Dallas — The moments that have stayed with me days after watching Dallas Black Dance Theatre rehearse Matthew Rushing’s Odetta (2014) were, interestingly enough, not the full bodied-movements, grandiose jumping passes or powerful partnering skills, though these elements were incredible and well suited for the dancers. No, it was the quieter moments where the dancers relied on basic instinct and human connection to fulfill their roles that have left an imprint on me.
A perfect example is the opening scene when company member Kayla Franklin (who shares this role with Lailah Duke) slowly walks toward the audience as she cuts through the space with her arms and curves her spine over. As the opening notes of Odetta Holmes’ rendition of “This Little Light of Mine” fill the space, a joyous expression crosses Franklin’s face as she circles her hips and bounces from heel to heel to an internal beat that soon takes over her entire body.
Another memorable instance is the section where Jasmine White-Killins and De’Anthony Vaughan use mainly arm gestures while sitting on side-by-side stools in center stage to “There’s a Hole in The Bucket” sung by Holmes and Harry Belafonte. The song is fun and playful and White-Killins and Vaughan do an admirable job of conveying the emotions in the catchy tune. For example, as White-Killins begins to lose her patience, her arm movements become sharper and more pronounced, such as when she demonstrated how to sharpen an ax by rubbing her forearm intently across her right thigh.
And yet another picturesque moment occurs as Sierra Noelle Jones and Zion Pradier dance on a self-made dock to Bob Nolan’s “Cool Water” while the rest of the dancers watch attentively from their seated positions. At first I thought the couple was dancing on a stage, but as Jones cups her hand and extends it over the edge of the stage it transforms into a dock. The dock is actually six benches constructed of different-sized squares, which enables the benches to interlock with one another to appear as train seats as well as add a cool visual affect when they are placed vertically in other sections of the work.
“I wanted to work with something that was interchangeable and from scene to scene could kind of morph into whatever the scene was about,” Rushing says about the set. “I knew I would be dealing with a lot of different sections because Odetta Holmes’ work was so huge that I would be working with Blues and Jazz, protest songs and works from musical theatre so I knew it would be very layered within itself. So, whatever the set would be it would have to be able to morph and change in these different environments and settings.”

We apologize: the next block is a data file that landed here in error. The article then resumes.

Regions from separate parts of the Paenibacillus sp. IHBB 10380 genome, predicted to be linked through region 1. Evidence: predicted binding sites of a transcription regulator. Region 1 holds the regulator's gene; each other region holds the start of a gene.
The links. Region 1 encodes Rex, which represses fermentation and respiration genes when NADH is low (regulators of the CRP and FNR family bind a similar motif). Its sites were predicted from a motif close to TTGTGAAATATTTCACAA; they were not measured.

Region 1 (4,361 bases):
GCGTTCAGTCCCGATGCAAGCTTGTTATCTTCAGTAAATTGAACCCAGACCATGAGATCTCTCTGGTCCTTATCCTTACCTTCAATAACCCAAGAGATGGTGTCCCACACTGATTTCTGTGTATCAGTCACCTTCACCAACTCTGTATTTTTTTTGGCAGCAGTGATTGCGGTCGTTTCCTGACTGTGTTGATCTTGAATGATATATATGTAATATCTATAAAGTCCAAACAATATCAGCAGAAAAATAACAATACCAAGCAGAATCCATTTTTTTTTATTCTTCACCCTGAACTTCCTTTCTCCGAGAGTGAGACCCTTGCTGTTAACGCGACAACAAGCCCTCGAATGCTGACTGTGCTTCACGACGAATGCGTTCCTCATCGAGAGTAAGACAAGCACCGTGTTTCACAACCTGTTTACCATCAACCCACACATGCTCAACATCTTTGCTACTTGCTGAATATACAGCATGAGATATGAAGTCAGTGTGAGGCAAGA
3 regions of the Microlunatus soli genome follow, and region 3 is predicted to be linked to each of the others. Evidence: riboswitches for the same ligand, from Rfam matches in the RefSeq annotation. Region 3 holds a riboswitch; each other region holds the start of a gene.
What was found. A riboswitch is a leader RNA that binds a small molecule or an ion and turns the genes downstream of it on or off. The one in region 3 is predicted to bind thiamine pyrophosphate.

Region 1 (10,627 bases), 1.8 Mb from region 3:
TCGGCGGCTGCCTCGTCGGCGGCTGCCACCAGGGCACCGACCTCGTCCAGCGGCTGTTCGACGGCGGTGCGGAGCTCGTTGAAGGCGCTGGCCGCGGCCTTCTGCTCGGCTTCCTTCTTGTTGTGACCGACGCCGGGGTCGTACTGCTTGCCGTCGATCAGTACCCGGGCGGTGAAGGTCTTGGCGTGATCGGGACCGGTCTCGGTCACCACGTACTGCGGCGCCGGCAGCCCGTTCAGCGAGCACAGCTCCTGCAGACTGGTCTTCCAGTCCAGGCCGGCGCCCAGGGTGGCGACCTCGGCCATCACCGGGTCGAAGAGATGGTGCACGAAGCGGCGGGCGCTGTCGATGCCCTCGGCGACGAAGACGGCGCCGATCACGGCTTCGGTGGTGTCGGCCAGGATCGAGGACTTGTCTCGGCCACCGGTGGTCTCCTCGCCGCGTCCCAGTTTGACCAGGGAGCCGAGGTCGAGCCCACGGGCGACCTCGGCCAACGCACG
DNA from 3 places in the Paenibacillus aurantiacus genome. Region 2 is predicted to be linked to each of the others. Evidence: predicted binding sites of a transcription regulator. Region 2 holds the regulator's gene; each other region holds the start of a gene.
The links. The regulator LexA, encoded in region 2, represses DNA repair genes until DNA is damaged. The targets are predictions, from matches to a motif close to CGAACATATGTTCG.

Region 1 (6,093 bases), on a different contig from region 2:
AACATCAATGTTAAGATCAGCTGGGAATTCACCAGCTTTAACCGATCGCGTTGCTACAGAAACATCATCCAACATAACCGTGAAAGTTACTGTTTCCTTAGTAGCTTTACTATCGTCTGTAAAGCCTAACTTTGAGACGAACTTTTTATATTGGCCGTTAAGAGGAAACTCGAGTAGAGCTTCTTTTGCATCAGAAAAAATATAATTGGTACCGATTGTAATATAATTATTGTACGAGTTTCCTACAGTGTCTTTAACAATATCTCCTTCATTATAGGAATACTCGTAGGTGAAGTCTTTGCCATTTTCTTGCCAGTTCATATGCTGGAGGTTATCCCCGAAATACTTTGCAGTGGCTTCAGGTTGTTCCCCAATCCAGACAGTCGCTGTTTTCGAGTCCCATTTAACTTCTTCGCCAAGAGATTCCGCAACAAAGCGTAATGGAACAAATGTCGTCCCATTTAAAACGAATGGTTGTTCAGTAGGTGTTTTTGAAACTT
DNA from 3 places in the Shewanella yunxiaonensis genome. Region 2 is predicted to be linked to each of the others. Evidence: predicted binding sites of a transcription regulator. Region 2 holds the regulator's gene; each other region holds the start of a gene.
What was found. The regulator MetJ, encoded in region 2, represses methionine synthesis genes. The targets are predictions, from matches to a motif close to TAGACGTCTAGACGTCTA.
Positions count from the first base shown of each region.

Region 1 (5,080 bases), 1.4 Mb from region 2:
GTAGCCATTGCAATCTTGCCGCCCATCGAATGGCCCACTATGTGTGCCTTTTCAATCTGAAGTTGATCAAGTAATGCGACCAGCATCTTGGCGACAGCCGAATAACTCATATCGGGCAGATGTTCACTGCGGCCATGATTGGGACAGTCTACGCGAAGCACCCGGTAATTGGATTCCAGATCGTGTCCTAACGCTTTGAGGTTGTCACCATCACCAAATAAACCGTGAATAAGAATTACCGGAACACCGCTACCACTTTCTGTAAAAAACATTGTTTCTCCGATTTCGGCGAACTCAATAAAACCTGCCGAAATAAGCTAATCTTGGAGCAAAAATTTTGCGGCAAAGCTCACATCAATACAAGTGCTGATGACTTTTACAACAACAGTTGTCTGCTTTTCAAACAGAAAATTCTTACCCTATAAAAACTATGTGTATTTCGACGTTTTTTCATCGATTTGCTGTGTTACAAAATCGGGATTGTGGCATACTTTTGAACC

Come to find out, the idea for the set was actually a miniature I.Q. test that Rushing says he found while on tour in Germany and what we see onstage today is a much larger replica of these wooden Lego-like parts of this cubed puzzle.
This work also requires a high level of maturity, vulnerability and trust, which, when watching the dancers rehearse, it’s obvious to see DBDT possesses these qualities in spades. These ingrained abililties can also be attributed to why DBDT is the first company to perform Odetta outside of Alvin Ailey American Dance Theatre.
“They are extremely versatile dancers,” Rushing says about DBDT. “They are able to go in and out of different genres of dance and that skill is required for the ballet Odetta so I just felt it was an easy fit.”
He adds, “They are incredible artists who are also extremely expressive as well as technically strong in different styles of dance. And just like Odetta’s work was extremely diverse and layered I feel that the artists of Dallas Black Dance Theatre are exactly that as well. They are extremely diverse and they have many layers to their artistry.”
This is not the first time Rushing has worked with DBDT. The rehearsal director for the Ailey Company choreographed Tribute for DBDT in 2016, which was also when he first brought up the subject of DBDT possibly doing Odetta sometime in the future.
“I remember being in tech rehearsal sitting next to Ms. (Ann) Williams and it hit me at that point. I could really see the dancers of Dallas Black Dance Theatre performing Odetta,” Rushing says in a press release from DBDT.
As for Rushing’s inspiration for this work, singer and actress Odetta Holmes, he says, “One of the biggest “aha!” moments I had with choreographing this piece was finding out just how Odetta Holmes used her gift as an instrument and as a weapon for social justice. That spoke to me directly and it encouraged me and challenged me that I could do the same with choreography and with being a dance artist.”
He adds, “She might not have been the person leading the marches, but she was the person who led the rallies before the marches and I was like WOW how amazing that we all in a sense have a piece in this puzzle about making this world a better place. And she was very confident and clear that her place fell into using her gift as a singer and musician and I really connected with that when I found out about her work and how she literally changed the world with her gift.”
Odetta makes its Dallas premiere at DBDT’s Cultural Awareness Series, Feb. 15-17, at the AT&T Performing Arts Center’s Dee and Charles Wyly Theatre in Dallas. The program also includes Dianne McIntyre’s Nina Simone Project, an evening-length work DBDT premiered back in 2011.
» Katie Dravenstott is a freelance writer and dance instructor in Dallas. Visit her blog at www.kddance.wordpress.com